Saturday 15 December 2018

Miggledy is right - betting apps are a bloody scourge

Dismayed: Michael D Higgins has voiced concern over gambling apps
Dismayed: Michael D Higgins has voiced concern over gambling apps
Ian O'Doherty

Ian O'Doherty

If I'm perfectly honest, I don't have a lot of time for our President's brand of politics.

He seems a man stuck in political aspic; a remnant of the time when, say, the Sandinistas were everyone's favourite revolutionary group, when the Soviet Union was seen as better than the USA and people still clung to the notion that communism was a really good idea if only someone could just do it right.

Then there is his awful waffle. In fact, he's a man who has brought waffle to new and previously unthinkable heights through his innovative idea of repeating platitudes in both English and Irish - and they say men can't multi-task?

Having said that, I voted for the man, and his appallingly ignorant tribute to Castro was the only time I ever regretted throwing my vote his way.

That misstep aside he is, undeniably, a decent man, and his job is to mostly make us feel a bit better about ourselves.

As it happens, and rather improbably given the differences in age and political philosophy, we even have some mutual friends in common, and any of the times I've briefly met him down the years he comes across as that rare enough thing - a good egg.

Even so, I always feel it incumbent upon myself to disagree with virtually everything he says, usually because it's just gobbledygook.

And yet I have to give the man fair credit for his latest intervention in matters social, even though it also makes me a bad libertarian.

While the gaze of the nation has been drawn towards the gallery of emerging Presidential wannabes, Miggledy (as he is known to some) came out against betting ads in sports.

Speaking on RTÉ's Sunday Sport, Higgins expressed his dismay that betting companies have now virtually colonised sports advertising and sponsorship and he added, for good measure, that: "I'm very concerned about gambling [in sport]... If I had my way I wouldn't have advertising of any access to gambling platforms in sport at all. I really worry when I read cases of people who have come through gambling problems... It's not for me as President to do something, as I've no influence except to say what I think."

This is the bit where I'd normally steam in, all guns blazing, condemning him for treating adults like children and removing the individual's right to make their own mistakes.

But the crucial bit of his statement, and it's something which some people seem to have missed, was that he wasn't talking so much about gambling ads per se, as the scourge of gambling apps - two very, very different propositions entirely.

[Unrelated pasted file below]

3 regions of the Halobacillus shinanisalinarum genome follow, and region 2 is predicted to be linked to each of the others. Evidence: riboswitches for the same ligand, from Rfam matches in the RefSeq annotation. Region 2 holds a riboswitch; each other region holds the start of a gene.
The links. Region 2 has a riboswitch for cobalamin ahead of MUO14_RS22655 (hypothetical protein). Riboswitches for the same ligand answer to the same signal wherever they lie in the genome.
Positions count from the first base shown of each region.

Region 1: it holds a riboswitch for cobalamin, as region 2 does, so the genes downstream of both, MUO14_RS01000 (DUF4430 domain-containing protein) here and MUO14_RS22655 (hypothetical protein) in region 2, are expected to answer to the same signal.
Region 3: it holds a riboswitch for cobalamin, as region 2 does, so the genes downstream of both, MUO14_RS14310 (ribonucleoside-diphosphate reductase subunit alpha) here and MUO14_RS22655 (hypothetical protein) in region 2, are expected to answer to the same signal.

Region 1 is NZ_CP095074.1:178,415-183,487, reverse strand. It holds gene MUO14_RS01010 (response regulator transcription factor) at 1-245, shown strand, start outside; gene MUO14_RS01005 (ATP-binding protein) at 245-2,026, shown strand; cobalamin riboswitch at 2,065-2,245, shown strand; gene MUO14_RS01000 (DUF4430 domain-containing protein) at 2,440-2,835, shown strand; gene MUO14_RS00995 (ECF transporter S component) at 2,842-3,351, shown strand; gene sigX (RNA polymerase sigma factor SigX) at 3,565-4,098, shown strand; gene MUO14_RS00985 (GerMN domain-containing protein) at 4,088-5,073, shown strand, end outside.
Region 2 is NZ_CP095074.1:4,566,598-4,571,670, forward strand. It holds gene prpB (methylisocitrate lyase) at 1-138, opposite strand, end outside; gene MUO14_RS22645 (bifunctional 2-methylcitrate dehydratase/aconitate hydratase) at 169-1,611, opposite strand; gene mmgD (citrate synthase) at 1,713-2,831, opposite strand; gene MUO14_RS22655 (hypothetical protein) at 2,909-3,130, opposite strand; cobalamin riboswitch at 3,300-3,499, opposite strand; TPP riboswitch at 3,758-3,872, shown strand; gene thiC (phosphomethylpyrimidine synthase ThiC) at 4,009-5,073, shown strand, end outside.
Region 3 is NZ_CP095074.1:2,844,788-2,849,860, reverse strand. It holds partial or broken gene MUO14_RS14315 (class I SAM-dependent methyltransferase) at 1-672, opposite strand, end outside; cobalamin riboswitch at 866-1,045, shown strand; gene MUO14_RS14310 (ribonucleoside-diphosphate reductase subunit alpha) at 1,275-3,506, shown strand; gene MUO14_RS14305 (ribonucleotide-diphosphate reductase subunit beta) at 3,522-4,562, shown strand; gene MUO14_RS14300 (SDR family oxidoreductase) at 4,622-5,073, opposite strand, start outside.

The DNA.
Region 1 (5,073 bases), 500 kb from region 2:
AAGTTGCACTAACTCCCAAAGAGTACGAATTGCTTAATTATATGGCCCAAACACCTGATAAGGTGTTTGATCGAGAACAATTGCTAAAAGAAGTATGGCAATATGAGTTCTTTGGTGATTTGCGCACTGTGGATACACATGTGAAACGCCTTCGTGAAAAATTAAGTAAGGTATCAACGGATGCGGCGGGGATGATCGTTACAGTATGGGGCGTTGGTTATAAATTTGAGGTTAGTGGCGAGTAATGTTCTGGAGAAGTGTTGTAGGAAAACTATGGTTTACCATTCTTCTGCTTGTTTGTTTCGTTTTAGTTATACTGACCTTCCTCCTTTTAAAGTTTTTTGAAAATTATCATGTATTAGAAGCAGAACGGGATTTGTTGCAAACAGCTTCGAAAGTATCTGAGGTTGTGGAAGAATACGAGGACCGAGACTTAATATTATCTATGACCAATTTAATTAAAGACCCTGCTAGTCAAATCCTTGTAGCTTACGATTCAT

I'm probably lucky in that the one compulsion I never developed was the worst one you can get - the gambling bug.

It just never appealed to me.

In fact, decades on, I still have a childhood memory of dragging my schoolbag on the ground behind me, coming home from school and wincing at the sound of the horse racing on the telly as I walked up the path.

I had an uncle who liked the gee gees and that experience worked as a form of aversion therapy, I suppose.

But even back then, people who wanted to gamble had to go to their local bookies.

They had to at least make the physical effort to go out and lose all their money.

These days? Well, as we now know, these days you just open your favourite betting app on your phone and hey presto, before you've even copped what's going on, you've just landed yourself in debt.

Unlike other addictions, there is no point at which you're simply physically incapacitated and incapable of continuing your binge - I once saw a guy lose a grand on his phone in the time it took for him to order a round. A round, needless to say, that he then couldn't afford.

Most of the people I know like a flutter, whereas I've only ever been inside a bookies on one occasion. But therein lies the real and obvious danger of these apps - people who would never dream of setting foot inside a betting shop can wager away to their heart's discontent on their phone.

Betting apps are a smart but fiendish invention for betting companies.

After all, many punters go to their local pub to watch the big games so you have the perfect storm of booze, the excitement of a massive match and the usual slagging and one-upmanship that comes whenever you're in a group.

Frankly, under those conditions the surprise isn't that so many people use their phone as a mobile betting shop, but that more people don't.

Nobody in their right mind would want to ban gambling - after all, far more people enjoy it as just a bit of fun than ever end up in the gutter.

But the idea of having such ready and easy access to betting is one which, only a few years ago, would have seemed insane.

Should we ban these apps?

I honestly couldn't call for something like that, and we should always be aware of the law of unintended consequences - once you start banning one thing you don't like, the dams open.

But they're a pretty foul invention, and an unnecessary one at that - people could still gamble their lives away before these apps came along, after all.

So, fair balls, as it were, to the President I reluctantly voted for.

He's finally come out and said something I agree with, however grudgingly.

Well, even a stopped clock is right every...seven years, I suppose.

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